If you’re serious about carrying a handgun for personal protection, then you’ve probably taken the necessary steps to make sure your ammunition offers reliable functioning in your handgun. Some will run 25 to 50 rounds through their gun to make sure it will function; others will test as many as 100 to 500 rounds. While we might argue how many rounds it takes to confirm reliability, we cannot argue the importance of the process.
As common as checking the reliable function of your carry ammo is, what amazes me is the uncommonness of confirming its terminal performance. It seems the status quo is to take terminal performance for granted—if a manufacturer says a particular load performs in a certain way, we seem to just assume those claims as fact. Why is it OK to make an assumption about terminal performance, but not about reliability? After all, with quality, defensive-handgun ammunition, you’re paying for the terminal performance. That’s why good carry ammo costs so much.
Improper construction led to this bullet not expanding at all in 10-percent ordnance gelatin. Without independent terminal-performance testing, the end user would not have been aware of this defect.
I’ll admit: I’m a bullet geek. I’ve been mesmerized by the terminal performance of projectiles for as long as I’ve been shooting. As a result of that, I’ve conducted thousands of terminal-performance tests on my own and with the assistance of professional ballisticians. I even patented a terminal-performance testing media, and as a result of that work learned a lot about terminal ballistics. One of the things I learned is that while taking a manufacturer’s word on terminal performance might not be as bad as trusting a politician, it’s still not always a good idea.
There are two primary reasons for this: First is that terminal performance is driven by velocity; bullets—all expanding/deforming bullets—require a certain impact velocity to initiate expansion. Some guns, especially short-barreled guns, may not generate enough velocity to make a bullet expand, and manufacturers do not list minimum velocities on packaging. With the increasing tendency for manufacturers to make defensive handguns more compact, this is quite common with .380 ACP, .38 Spl. and .45 ACP loads.
The other driving factor behind terminal performance is bullet construction. A certain bullet design might deliver excellent terminal performance, but this can only happen if the velocity threshold is met and if the correct materials were used and assembled correctly. Over the years I’ve run across several instances where incorrect jacket or core materials were used, and they prevented the bullet from deforming/expanding.
Fortunately, there’s an easy way to test this. All you have to do is fire several rounds of your carry load into some sort of terminal-ballistic-testing medium for confirmation. The de facto standard for this has long been 10-percent ordnance gelatin, which was popularized by the FBI. Many think this is the only testing medium suitable for the purpose, but that could not be further from the truth—10-percent ordnance gelatin is just one of many terminal testing mediums.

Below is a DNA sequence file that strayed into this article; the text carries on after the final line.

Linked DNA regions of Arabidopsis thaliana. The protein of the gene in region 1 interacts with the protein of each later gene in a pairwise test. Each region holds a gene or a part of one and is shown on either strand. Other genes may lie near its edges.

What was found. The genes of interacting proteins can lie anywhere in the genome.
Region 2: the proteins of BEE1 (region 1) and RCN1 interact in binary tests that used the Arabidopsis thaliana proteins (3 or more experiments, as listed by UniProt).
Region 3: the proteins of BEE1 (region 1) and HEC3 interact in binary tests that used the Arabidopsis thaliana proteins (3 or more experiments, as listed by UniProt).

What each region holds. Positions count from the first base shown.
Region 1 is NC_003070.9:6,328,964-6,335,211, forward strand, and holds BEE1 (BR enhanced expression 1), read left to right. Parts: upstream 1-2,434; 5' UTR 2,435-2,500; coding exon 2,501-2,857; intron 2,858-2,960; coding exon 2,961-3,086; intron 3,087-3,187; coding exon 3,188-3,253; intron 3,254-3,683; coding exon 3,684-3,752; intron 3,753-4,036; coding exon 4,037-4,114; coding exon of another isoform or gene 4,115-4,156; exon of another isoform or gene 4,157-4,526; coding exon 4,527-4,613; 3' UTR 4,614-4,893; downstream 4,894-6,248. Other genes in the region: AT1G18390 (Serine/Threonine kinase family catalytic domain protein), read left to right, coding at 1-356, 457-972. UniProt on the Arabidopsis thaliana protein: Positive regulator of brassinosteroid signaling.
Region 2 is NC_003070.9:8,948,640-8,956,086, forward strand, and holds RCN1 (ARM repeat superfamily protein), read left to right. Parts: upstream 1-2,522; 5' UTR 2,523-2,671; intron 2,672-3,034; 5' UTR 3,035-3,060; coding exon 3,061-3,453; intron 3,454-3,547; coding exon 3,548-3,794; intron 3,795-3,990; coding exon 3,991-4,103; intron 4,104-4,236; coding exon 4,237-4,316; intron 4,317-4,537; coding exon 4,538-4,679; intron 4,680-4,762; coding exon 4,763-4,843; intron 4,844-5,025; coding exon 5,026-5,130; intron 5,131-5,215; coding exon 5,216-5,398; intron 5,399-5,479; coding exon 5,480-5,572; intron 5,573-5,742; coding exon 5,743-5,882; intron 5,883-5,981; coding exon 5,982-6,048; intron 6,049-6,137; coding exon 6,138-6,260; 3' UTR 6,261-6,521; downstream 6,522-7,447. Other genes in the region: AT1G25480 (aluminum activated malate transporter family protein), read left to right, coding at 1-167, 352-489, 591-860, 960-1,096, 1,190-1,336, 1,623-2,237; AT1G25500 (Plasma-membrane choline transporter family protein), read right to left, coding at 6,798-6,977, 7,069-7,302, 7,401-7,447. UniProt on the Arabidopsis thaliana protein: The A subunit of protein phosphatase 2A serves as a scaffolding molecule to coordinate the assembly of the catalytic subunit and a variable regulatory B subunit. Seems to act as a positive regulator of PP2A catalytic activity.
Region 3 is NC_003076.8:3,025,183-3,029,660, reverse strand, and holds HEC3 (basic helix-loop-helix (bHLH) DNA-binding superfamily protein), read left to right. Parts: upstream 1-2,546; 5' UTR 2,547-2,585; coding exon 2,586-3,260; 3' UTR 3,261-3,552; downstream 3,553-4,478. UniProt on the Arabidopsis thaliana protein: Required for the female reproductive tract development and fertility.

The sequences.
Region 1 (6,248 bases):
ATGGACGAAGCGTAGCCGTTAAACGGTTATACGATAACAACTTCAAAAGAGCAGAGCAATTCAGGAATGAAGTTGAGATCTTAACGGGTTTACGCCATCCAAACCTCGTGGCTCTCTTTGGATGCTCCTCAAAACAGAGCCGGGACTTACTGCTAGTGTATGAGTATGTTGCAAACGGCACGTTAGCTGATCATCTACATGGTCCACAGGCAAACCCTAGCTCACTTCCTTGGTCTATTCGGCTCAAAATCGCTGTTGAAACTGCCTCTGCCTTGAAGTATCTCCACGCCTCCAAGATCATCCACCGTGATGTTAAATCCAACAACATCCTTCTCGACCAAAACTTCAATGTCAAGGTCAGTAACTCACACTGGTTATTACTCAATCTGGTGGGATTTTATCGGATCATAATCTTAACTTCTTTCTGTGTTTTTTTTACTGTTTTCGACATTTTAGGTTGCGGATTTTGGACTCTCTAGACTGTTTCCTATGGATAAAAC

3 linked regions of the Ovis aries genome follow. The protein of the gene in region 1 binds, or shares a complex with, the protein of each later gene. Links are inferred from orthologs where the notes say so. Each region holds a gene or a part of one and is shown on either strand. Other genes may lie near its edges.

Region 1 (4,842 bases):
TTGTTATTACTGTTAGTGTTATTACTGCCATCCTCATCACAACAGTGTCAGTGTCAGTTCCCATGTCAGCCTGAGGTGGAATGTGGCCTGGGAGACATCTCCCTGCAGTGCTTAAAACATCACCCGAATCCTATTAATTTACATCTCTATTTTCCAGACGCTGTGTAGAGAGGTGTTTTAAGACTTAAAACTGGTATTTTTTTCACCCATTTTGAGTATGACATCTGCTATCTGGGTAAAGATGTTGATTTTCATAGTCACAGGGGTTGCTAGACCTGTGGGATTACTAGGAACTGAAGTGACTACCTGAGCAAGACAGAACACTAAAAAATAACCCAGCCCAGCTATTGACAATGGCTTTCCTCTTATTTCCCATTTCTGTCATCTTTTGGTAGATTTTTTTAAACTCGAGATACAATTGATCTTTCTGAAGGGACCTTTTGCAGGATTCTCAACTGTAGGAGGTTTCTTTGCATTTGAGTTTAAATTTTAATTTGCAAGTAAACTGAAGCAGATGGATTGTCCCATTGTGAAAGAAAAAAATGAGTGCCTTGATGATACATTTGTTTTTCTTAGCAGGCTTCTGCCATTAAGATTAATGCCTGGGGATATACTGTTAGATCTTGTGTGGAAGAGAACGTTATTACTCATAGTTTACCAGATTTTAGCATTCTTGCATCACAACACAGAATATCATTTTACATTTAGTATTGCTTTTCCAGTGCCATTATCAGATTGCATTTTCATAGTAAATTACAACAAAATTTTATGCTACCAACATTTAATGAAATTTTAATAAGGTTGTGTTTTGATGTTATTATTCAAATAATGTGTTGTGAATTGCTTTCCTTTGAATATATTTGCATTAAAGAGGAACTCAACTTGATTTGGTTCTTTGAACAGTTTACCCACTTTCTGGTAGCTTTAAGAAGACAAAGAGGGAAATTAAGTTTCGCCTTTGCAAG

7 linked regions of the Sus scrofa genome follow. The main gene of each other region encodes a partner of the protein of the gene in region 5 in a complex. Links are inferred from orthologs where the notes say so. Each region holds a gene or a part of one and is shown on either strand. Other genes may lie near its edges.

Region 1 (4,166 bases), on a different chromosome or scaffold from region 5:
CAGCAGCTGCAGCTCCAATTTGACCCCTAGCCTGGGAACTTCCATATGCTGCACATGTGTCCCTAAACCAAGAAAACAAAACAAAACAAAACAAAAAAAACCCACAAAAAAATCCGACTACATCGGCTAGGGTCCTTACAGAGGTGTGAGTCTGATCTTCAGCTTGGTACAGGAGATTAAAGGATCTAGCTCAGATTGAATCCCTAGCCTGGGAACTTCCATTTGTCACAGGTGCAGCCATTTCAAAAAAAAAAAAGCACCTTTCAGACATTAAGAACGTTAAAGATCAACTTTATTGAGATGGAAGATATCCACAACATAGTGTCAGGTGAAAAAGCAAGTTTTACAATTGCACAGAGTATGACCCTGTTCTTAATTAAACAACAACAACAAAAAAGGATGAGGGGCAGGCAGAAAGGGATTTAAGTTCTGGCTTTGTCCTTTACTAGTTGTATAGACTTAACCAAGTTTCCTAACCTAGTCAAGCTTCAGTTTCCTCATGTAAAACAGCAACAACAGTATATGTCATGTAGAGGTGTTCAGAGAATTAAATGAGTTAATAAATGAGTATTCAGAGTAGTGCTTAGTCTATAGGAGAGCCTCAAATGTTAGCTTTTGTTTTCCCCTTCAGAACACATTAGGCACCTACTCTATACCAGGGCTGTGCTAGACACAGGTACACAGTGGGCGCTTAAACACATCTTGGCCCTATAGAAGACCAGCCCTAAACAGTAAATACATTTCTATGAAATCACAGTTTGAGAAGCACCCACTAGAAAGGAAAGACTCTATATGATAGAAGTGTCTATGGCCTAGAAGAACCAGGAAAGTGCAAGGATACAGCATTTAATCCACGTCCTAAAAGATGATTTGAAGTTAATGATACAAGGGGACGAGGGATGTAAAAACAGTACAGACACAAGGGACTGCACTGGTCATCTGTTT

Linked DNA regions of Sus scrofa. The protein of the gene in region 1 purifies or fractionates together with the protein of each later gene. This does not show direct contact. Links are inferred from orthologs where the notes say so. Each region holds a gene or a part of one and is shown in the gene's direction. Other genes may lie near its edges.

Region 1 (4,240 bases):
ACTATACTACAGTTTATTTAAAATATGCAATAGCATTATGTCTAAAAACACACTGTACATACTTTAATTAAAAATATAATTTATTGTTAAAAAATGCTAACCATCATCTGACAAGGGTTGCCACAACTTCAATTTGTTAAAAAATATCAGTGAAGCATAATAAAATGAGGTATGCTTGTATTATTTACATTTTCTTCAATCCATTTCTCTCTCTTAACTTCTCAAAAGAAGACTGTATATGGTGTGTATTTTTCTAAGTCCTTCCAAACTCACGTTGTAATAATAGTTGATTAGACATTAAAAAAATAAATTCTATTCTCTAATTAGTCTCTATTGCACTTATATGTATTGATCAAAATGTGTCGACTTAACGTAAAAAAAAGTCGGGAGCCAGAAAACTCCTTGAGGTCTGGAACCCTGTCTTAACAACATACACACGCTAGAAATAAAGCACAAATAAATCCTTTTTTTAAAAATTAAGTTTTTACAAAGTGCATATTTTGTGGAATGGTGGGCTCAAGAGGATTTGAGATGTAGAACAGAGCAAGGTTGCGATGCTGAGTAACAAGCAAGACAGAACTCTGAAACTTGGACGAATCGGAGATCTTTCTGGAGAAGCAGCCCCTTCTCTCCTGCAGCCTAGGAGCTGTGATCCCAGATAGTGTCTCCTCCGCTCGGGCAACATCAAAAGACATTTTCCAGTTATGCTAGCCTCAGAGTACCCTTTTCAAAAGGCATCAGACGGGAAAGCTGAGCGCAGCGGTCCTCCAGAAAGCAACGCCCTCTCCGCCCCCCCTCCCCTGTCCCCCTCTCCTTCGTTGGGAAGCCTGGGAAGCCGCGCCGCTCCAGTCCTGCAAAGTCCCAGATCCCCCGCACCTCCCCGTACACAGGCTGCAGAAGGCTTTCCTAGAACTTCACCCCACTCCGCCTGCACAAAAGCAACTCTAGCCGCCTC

If you’re not testing bullets for the FBI, there’s no reason to restrict yourself to using 10-percent ordnance gelatin. If you’ve ever made this stuff, you realize what an involved process it is, and if you’ve ever had a block of uncured 10-percent ordnance gelatin spill in your spouse’s brand-new refrigerator, you also realize this stuff has the potential to cause a divorce. Fortunately, thanks to a company by the name of Clear Ballistics, there is a viable and affordable alternative to confirming terminal performance.
Clear Ballistics offers blocks of terminal-testing material in various sizes. This material is a temperature-stable, synthetic substitute for organic ordnance gelatin, and sort of reminds me of a gummy bear, but it is odorless, colorless and is shelf stable from -10 to 95 degrees Fahrenheit. You can get a 6x6-inch square, 16-inch-long block for about $120; sometimes the company has sales, and you can save as much as 50 percent. A 16-inch block will contain nearly all defensive-handgun bullets fired from common defensive-handgun cartridges. In fact, with deliberate shot placement and switching ends, one block will contain as many as 10 shots from a defensive handgun. As always, follow all safety rules and never assume the block will stop a bullet—you must have a proper, safe backstop behind the block.
I know what you are thinking, the FBI says that only one round can be fired into a block of 10-percent ordnance gelatin or the test is invalid. Hey, you’re not working for the FBI; you’re only trying to confirm your defensive ammunition will expand and penetrate as advertised out of your handgun. I’m sure Clear Ballistics would like me to say that you should only fire one round into each block so it could sell you more blocks. But, for the purpose of confirming terminal performance, that’s simply not necessary. If you’re so inclined, you can even place layers of denim, leather or other stuff in front of the block to see how your ammo deals with intermediate barriers.
Get one of the 16-inch, 10-percent Ballistic Gelatin FBI Blocks from Clear Ballistics and fire a couple rounds of your carry ammo (from your carry pistol) into it to confirm that it works out of your handgun. Then, save the block until you rotate or change ammo, and test your new carry ammo the same way. It’s a good idea and an easy way to reliably confirm ammunition performance. With Clear Ballistics, it’s just as smart and just as easy to test your ammunition’s terminal performance.